Colin Buttimer is Central Saint Martins’ web manager. It is a role that has morphed and expanded exponentially in his four and a half year tenure. We spoke to Colin about the ways in which he responds to new digital technologies and his vision for increased interactivity between the College and its students.
My role was a new role. I began as a web co-ordinator, and I’m now web manager.
At the beginning I was responsible for maintaining and developing the CSM website. Then I was asked to develop an intranet for the College.
During the last four and a half years the world of social media has expanded rapidly. We reacted by creating a Facebook presence which now has about 25,000 followers, our YouTube channel was launched and we have just under 6,000 Twitter followers. We are struggling a bit with Twitter. We use all these social media channels to promote courses to prospective students. Within my marketing role, the bottom line of any web or digital development is recruitment. Naturally brand communication and profile raising are important, but the priority is recruitment.
Within that time we also launched the blog. So, from one website it has gone to a website, intranet, Facebook, Twitter, YouTube and a blog.
Facebook and Twitter allow Central Saint Martins to express its own identity.
CSM’s own courses also develop their own web presences, which I think works well. Several course leaders have created course websites and to a fair extent that’s understandable – I wouldn’t want to control their ability to express themselves, plus we don’t have the resource to do everything that the course leaders need to do. The only question is whether those websites are actually doing the job that the course leaders need them to do, which is largely about recruitment and also about profile and keeping information up to date.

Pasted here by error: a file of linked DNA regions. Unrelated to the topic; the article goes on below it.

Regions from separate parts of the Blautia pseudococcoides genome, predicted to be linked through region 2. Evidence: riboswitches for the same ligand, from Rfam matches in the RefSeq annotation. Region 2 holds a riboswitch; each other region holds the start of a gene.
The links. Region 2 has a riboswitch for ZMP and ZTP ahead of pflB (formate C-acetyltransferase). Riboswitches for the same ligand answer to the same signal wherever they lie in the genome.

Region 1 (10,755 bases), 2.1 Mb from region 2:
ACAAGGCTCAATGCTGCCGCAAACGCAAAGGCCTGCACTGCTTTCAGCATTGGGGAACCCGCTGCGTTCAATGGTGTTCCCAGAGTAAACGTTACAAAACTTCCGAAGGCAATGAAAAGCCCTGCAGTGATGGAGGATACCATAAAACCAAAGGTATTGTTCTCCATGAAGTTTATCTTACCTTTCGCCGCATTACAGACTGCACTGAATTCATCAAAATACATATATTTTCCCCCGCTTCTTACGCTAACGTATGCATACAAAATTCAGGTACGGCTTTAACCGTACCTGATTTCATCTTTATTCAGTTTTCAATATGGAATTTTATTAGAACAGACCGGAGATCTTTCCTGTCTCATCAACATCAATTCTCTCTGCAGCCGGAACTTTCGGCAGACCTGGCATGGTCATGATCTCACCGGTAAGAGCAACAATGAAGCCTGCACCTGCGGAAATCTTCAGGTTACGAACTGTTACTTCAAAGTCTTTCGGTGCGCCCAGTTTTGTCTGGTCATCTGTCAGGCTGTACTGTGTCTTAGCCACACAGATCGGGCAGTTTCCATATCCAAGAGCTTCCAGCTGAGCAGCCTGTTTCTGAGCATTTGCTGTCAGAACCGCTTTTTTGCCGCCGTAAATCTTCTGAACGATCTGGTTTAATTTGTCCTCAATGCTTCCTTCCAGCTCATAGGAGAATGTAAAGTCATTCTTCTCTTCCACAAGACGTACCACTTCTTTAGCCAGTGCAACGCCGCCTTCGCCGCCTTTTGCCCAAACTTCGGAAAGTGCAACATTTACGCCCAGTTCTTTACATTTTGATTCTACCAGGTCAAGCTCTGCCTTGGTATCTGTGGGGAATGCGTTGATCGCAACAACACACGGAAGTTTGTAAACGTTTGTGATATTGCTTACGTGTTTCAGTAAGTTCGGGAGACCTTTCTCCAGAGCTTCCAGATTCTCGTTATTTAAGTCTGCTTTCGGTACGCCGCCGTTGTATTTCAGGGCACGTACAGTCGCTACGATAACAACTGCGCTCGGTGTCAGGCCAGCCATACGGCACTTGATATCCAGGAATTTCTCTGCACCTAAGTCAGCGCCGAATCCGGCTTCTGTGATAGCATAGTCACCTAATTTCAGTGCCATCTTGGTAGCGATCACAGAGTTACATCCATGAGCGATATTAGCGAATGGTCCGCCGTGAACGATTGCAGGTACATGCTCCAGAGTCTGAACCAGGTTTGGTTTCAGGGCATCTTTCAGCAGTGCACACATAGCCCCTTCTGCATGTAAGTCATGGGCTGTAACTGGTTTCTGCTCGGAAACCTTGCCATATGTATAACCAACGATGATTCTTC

At the moment our website is being redesigned and restructured. The current address is csm.arts.ac.uk and by this time next year it’ll be arts.ac.uk/csm. So it will be less a collection of seven websites, more one website with a section for each of the UAL’s Colleges. We’ll have freedom to design certain sections, and it will probably be more specified in other areas.
I’m one voice among many, but one of my hobbyhorses within the current UAL website is that it’s very Web1. It’s old-fashioned in the sense that it’s just like a print prospectus online. You put things up there, and that’s it. There’s no interactivity. There’s no ability for other voices to be heard, except for comments on the blog. I’ve been campaigning for more interactivity in some way.
For example on the first day of term I went out with my phone, took a picture of students on The Street and uploaded it to Facebook with the message ‘welcome back to new and continuing students, hope you have a great year’. If I’d put that on the blog I would not have got any response at all that I could have seen. I put it on Facebook and I got 262 likes and 13 shares and 8 comments. Whatever you think of Facebook, it’s extremely good, obviously, at connecting.